And So Begins My New Life

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I'm a Funeral Services graduate embarking on a new career. I graduated high school in 1981, served honorably in the United States Navy from 1982-1986, been married since 1986, and have one son. I've relocated to a new state and have begun working in my chosen profession of Funeral Services, and I've never been happier.

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Wednesday, March 05, 2008

Some Thoughts On The Death Penalty

I'm going off topic for this post because my wife has been through a very emotional week of jury duty. She was on a sentencing jury to decide if the convicted would spend life in prison or receive the death penalty.

When people follow a trial, or hear about a convicted murdered, it's very easy for them to speak without thinking and say things like, "fry him!" It's not that we're mean and cold-hearted, but part of us has a longing to see justice done. And when juries come back and recommend life in prison, some people get upset and bent out of shape and feel like justice has not been served.

The truth of the matter is we just don't know what goes on in those trials, and what goes on in the jury rooms. I have watched my wife struggle daily with the issues facing her and her fellow jurors. Evidence was presented, each side made their case for why they wanted the sentence to be their way, and the jury sat through day after day of testimony from witnesses, victims, and families from both sides of the crime. All of this takes a mental and emotional toll on those who have to deal with it, and day after day my wife came home sad and drained and withdrawn. Finally, yesterday evening, she came home in tears after the jury, not by unanimous decision, but by majority vote, recommended the death penalty.

So the next time you hear about a jury debating a death penalty case, think about what it would be like to be on that jury, to have the responsibility of someone's life literally in your hands. And if that jury's decision doesn't agree with yours, think about all of the evidence they were presented with, versus the couple of paragraphs concerning the trial that you've read in the local paper, and have some empathy for them.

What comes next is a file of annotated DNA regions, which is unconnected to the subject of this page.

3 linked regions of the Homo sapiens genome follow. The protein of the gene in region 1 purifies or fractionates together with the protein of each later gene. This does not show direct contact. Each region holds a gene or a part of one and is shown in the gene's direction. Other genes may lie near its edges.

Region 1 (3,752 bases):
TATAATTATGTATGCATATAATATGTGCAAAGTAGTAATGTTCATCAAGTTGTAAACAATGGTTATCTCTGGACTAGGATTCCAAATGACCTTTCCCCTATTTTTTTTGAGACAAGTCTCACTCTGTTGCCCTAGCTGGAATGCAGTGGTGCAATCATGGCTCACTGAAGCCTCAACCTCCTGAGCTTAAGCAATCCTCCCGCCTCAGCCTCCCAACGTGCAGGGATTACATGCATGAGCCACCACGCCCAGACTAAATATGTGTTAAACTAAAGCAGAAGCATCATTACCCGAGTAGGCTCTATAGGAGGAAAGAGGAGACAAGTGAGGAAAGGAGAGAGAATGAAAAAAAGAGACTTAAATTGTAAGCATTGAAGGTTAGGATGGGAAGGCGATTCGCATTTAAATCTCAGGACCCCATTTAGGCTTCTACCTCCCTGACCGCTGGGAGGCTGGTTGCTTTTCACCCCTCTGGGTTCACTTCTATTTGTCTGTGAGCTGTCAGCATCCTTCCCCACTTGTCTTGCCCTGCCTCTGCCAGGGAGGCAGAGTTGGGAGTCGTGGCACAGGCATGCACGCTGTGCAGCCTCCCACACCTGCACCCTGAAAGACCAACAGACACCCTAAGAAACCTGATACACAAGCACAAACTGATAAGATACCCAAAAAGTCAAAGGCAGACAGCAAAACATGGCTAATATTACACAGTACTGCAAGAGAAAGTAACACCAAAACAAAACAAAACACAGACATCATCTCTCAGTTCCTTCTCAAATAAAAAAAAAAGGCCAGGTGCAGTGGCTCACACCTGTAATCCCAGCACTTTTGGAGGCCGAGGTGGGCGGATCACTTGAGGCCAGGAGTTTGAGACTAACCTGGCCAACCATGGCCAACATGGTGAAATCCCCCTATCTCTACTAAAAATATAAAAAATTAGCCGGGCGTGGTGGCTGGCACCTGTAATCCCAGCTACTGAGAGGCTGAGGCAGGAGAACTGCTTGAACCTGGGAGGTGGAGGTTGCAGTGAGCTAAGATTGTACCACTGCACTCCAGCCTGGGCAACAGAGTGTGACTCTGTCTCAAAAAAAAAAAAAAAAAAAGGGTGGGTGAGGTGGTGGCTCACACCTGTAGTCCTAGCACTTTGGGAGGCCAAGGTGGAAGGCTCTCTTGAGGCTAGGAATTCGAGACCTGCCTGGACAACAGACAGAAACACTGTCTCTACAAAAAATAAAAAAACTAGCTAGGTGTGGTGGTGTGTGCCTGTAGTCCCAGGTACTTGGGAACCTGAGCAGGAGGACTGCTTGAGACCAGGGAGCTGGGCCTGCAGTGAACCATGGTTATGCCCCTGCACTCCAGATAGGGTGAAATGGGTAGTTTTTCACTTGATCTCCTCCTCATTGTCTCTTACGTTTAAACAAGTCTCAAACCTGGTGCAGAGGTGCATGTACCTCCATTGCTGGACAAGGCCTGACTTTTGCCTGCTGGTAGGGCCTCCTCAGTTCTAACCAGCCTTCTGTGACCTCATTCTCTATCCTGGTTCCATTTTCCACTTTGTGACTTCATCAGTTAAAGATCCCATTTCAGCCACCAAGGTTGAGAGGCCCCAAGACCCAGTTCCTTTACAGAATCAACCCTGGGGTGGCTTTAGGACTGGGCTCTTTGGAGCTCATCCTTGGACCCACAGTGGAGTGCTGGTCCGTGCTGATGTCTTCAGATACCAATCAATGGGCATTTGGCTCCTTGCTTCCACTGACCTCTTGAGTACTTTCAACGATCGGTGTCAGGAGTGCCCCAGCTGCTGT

2 Comments:

Anonymous Anonymous said...

Hi Granimore - been following your blog for a little while now. We have something in common - both of us spent time in the Navy in the mid 80's. So I guess there's no doubt we both love the U.S.

When I saw your post about your wife's jury duty, I had to post. I work for a law firm - a rather large plaintiff's firm, actually, here in the southeast. We have obtained large verdicts against many large companies - and every time, and I do mean every time, we hear "oh, those greedy trial lawyers".....yet they never ask themselves the obvious question - what in the world did twelve of my fellow citizens hear in that courtroom that outraged them enough to give THAT kind of money to somebody?" And then I think what an insult it is to every person who ever served on a jury - people who espouse "tort reform" do not realize that they are saying that people who sit on juries are too stupid to sift through evidence and come up with just verdicts. If that's so - then we need to do away with elections. Because you know where the jury pool comes from. Registered Voters.

My heart goes out to your wife, having to sit for a murder trial. I once worked on a capital case. I'm sure the details of the case will be in her mind for a while. Please tell her that there are folks out here that truly thank her for her service. People like her are the backbone of our justice system. And thank you, for supporting her. Oh - and thanks for letting me rant a bit.
See - and I bet you thought nobody was reading. ;-)

1:04 PM  
Blogger Granimore said...

Thanks for the comment,I appreciate you taking the time to read and post.
I can understand your frustration playing at "Monday Morning Trial Lawyers."
I'll admit I'm one of those who would say things, "When they strap you into Old Sparky, buckle up! It's the law."
At least, I used to say things like that. Now that my wife has been through this experience, I'll never view a death penalty verdict in the same way.

7:34 PM  

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